Fix It, Don't Nix It

10/29/2010 03:37 pm ET | Updated May 25, 2011

In light of the increasingly violent nature of our politics it is extraordinarily difficult to hold one's emotions, passions, and natural inclination to strike out in check. The bullying and intimidation that has become all too prevalent as this election season draws to a conclusion dramatizes the ugly side of human nature. To those who incite, encourage, or simply turn a blind eye to what is happening in their names or campaigns you exemplify the very worst of what you purport to support, namely freedom.

What we are witnessing today is the hypocrisy of democracy. Fear is the favored tactics of those who feel inferior, intellectually, physically, morally. You simply cannot embrace freedom and operate under a cloud of secrecy. Yes the country is facing daunting challenges and yes there may be differences of opinion as to how to address those challenges. There certainly are different ideologies, philosophies, styles, and ideas about how to confront the large issues hammering America and Americans. Bring them to the table and argue, discuss, dissect, and resolve those differences. That is the democratic system.

What should be unacceptable to the populace, however, is an unwillingness to offer up solutions. What is unconscionable, though, is to offer up gridlock and stagnation in protest of a system that is based on compromise. To do so is to question the very essence of democracy itself. Yet I hear no candidate running against democracy, in fact just the opposite I hear these self-proclaimed patriots clinging to the constitution in their hopes of convincing a majority of voters that they are worthy of making decisions that have far-reaching consequences for all of us.

Where are the problem-solvers? Who among this crop of dissidents has put forth a comprehensive program for actually tackling the serious issues before us? Maybe this is symptomatic of an electorate so disenchanted, disillusioned, disappointed, and disheartened by what they see as dysfunctional government that we are proverbially getting what we ask for? Still, to save a democracy by employing undemocratic means is the height of cynicism.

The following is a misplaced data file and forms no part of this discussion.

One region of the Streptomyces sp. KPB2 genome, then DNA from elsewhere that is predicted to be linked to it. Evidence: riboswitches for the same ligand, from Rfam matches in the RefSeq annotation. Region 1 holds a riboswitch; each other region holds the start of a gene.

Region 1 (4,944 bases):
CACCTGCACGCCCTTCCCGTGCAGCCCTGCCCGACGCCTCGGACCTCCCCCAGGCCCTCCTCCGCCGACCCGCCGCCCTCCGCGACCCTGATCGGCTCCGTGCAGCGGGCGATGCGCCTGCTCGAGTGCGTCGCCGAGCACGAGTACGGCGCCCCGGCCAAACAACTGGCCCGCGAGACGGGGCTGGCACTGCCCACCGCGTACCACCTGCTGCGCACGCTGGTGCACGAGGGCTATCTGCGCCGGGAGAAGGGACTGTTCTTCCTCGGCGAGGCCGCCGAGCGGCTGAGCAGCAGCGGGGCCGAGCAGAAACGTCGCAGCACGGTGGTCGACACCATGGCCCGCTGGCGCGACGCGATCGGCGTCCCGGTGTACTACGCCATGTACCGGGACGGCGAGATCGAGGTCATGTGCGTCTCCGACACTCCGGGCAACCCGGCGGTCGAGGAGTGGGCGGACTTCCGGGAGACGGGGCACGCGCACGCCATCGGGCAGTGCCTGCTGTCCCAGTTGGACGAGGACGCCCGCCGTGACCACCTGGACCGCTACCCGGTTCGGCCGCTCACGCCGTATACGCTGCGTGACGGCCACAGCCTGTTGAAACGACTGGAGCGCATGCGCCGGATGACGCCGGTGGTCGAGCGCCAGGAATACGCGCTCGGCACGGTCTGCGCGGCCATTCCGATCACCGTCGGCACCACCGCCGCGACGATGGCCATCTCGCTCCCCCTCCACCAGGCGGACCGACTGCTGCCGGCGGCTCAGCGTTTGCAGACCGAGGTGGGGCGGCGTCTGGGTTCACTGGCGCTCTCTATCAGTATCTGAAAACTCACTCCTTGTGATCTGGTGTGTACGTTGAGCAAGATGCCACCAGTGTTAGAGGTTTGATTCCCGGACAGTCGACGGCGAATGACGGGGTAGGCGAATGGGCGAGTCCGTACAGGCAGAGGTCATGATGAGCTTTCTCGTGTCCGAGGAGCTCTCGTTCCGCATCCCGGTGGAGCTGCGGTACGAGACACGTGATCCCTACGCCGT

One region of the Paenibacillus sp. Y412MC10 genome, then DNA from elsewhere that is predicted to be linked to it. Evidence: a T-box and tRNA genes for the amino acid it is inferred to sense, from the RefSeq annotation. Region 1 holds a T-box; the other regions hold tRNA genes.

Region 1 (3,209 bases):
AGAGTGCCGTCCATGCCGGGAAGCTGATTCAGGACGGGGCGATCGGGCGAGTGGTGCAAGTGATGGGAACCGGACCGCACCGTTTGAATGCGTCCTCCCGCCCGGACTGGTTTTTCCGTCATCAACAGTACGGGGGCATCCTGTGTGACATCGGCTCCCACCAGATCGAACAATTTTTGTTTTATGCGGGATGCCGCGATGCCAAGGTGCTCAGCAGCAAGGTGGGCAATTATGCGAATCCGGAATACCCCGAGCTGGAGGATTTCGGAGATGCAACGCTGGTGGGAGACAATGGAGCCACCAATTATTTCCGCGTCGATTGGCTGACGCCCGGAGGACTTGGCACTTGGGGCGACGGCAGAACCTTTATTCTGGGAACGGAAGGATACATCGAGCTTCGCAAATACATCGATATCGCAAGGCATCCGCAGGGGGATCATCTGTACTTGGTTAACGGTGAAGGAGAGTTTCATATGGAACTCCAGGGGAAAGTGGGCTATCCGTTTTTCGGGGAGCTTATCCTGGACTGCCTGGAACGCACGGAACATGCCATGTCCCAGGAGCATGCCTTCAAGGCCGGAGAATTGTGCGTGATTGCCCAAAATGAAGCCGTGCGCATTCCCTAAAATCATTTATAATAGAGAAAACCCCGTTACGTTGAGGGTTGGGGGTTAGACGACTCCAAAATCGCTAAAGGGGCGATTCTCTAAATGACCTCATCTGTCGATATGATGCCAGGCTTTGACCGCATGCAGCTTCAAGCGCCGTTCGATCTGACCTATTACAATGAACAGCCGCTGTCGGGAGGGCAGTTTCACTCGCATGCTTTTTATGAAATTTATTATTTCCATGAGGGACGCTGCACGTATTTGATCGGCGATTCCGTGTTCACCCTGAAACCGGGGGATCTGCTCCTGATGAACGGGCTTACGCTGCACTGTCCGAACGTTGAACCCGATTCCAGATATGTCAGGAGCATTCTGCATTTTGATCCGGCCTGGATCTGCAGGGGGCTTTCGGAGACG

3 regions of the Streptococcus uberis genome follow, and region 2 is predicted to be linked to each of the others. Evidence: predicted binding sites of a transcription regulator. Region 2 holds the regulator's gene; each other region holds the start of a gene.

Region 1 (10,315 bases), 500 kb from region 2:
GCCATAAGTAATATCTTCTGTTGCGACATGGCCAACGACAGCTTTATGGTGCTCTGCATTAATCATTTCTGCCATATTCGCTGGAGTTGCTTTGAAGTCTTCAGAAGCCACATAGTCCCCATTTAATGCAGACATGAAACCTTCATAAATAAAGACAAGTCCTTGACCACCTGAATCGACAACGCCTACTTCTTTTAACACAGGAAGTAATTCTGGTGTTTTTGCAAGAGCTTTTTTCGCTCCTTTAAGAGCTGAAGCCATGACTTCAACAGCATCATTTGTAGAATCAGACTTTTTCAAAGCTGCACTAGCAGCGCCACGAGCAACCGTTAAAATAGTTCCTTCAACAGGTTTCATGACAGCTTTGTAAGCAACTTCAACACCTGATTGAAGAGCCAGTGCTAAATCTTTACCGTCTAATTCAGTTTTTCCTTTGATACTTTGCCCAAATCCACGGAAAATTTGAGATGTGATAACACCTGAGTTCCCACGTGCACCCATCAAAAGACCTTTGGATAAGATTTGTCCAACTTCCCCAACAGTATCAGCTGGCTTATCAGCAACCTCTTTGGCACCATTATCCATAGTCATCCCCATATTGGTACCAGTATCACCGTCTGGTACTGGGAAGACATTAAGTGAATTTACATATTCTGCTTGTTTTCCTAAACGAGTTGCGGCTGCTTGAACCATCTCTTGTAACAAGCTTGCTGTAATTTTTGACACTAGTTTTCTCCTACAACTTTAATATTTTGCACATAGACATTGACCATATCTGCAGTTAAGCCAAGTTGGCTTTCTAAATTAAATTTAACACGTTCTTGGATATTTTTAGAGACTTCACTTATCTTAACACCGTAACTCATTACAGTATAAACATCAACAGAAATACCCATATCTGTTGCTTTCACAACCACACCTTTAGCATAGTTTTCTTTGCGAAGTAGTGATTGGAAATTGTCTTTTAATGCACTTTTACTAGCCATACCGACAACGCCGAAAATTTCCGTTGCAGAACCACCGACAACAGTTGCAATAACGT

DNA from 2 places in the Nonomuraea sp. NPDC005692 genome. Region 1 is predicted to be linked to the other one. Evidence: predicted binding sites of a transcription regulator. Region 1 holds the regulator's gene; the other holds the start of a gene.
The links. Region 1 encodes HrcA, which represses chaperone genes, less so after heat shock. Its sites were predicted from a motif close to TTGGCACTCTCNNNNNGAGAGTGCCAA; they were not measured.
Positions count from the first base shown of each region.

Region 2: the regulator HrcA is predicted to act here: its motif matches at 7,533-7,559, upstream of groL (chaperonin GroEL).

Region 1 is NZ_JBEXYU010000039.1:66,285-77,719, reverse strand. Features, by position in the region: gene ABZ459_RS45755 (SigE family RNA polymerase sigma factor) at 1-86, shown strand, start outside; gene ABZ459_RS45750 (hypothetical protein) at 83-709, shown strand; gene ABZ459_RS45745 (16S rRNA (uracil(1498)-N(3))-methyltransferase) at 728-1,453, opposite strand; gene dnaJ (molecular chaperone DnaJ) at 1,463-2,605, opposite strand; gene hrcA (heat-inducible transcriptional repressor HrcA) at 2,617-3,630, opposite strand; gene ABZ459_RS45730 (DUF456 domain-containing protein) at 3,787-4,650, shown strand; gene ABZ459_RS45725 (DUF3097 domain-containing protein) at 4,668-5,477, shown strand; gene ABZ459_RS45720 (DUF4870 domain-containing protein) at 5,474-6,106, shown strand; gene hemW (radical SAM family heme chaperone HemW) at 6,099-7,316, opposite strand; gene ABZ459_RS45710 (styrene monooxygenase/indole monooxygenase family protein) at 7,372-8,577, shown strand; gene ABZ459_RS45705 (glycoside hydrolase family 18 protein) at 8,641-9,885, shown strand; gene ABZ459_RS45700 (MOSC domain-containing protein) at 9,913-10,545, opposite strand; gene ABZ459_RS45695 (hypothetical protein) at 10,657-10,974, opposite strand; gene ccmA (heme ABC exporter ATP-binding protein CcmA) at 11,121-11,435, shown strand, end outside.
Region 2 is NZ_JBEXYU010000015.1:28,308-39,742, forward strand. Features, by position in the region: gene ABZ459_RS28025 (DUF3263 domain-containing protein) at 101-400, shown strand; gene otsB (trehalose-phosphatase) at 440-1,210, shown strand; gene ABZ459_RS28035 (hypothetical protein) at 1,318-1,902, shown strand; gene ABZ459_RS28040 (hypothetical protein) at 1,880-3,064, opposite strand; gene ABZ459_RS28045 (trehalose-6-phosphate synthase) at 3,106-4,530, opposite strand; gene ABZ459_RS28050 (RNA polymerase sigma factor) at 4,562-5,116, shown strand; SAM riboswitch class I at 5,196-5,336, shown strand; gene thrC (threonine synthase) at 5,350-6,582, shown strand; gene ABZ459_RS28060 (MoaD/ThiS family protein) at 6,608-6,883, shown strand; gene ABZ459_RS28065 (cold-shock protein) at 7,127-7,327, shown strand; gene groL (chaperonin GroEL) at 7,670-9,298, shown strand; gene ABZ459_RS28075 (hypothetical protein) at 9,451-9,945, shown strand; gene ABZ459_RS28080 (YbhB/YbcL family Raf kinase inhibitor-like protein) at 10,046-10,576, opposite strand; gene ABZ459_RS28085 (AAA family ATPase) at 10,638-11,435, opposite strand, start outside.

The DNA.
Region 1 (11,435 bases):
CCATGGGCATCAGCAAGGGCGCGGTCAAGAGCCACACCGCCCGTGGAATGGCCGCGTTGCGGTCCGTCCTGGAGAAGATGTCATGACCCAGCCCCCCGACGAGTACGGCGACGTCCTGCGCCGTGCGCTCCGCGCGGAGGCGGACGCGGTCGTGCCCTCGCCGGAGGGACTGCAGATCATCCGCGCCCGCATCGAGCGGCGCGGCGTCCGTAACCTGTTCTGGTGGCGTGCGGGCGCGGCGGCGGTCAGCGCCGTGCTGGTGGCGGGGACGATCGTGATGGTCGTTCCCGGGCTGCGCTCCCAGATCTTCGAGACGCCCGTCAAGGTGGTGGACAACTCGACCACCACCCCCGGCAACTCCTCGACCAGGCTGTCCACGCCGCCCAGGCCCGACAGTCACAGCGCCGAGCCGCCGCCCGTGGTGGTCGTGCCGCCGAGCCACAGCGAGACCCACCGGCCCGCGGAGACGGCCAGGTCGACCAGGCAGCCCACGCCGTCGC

Democracy is messy. Surely there are governmental systems that function far more effectively and efficiently than our own, but at what cost to civil liberties? The true genius of our system is that it actually is self-correcting, but it is dependent upon the quality and caliber of the individuals and the depth of their commitment to make difficult decisions. Merely railing against the system or decrying the state of conditions may be an important step to our recovery, but it is just that, a step, it is not the solution.

Solutions in a democracy require skillful negotiation, intellectual awareness, keen instincts, and a willingness to devote considerable study of the complex issues. And in the end, like it or not, it requires compromise. That is just the way it is. That is the price we pay for this democratic experiment that we hold so dear. Yet we now stand poised to turn a blind eye to the fact that many candidates either refuse to offer or simply have not even considered how they will function after the election is over and the hard part begins: namely, the art of governance.

And sadly, I fear that a majority of citizens are willing to gamble on their fears and frustrations and let the emotionalism of the moment dictate a solution that will neither solve the problem nor strengthen the system. At this point I am afraid that essentially the die is cast and we will deal with the cards we have been dealt. However, we must never cease our efforts to attempt to persuade those citizens to search deep into their souls and reexamine their options. While it is late, it is not too late. So I offer up a plea to those who have not yet made up their minds to carefully consider what happens in the aftermath of the anger bender we are about to go on. To those who have been on a bender of any sort the sad reality is that the head-pounding hangover does not justify the means of attaining it.

It is time for America to "man-up" and face the hard choices in front of us, temper your anger, readjust your sights, and act in your own best interest. And it is certainly in your own best interest not to wake up Wednesday morning with a hangover that may stay with you for several years.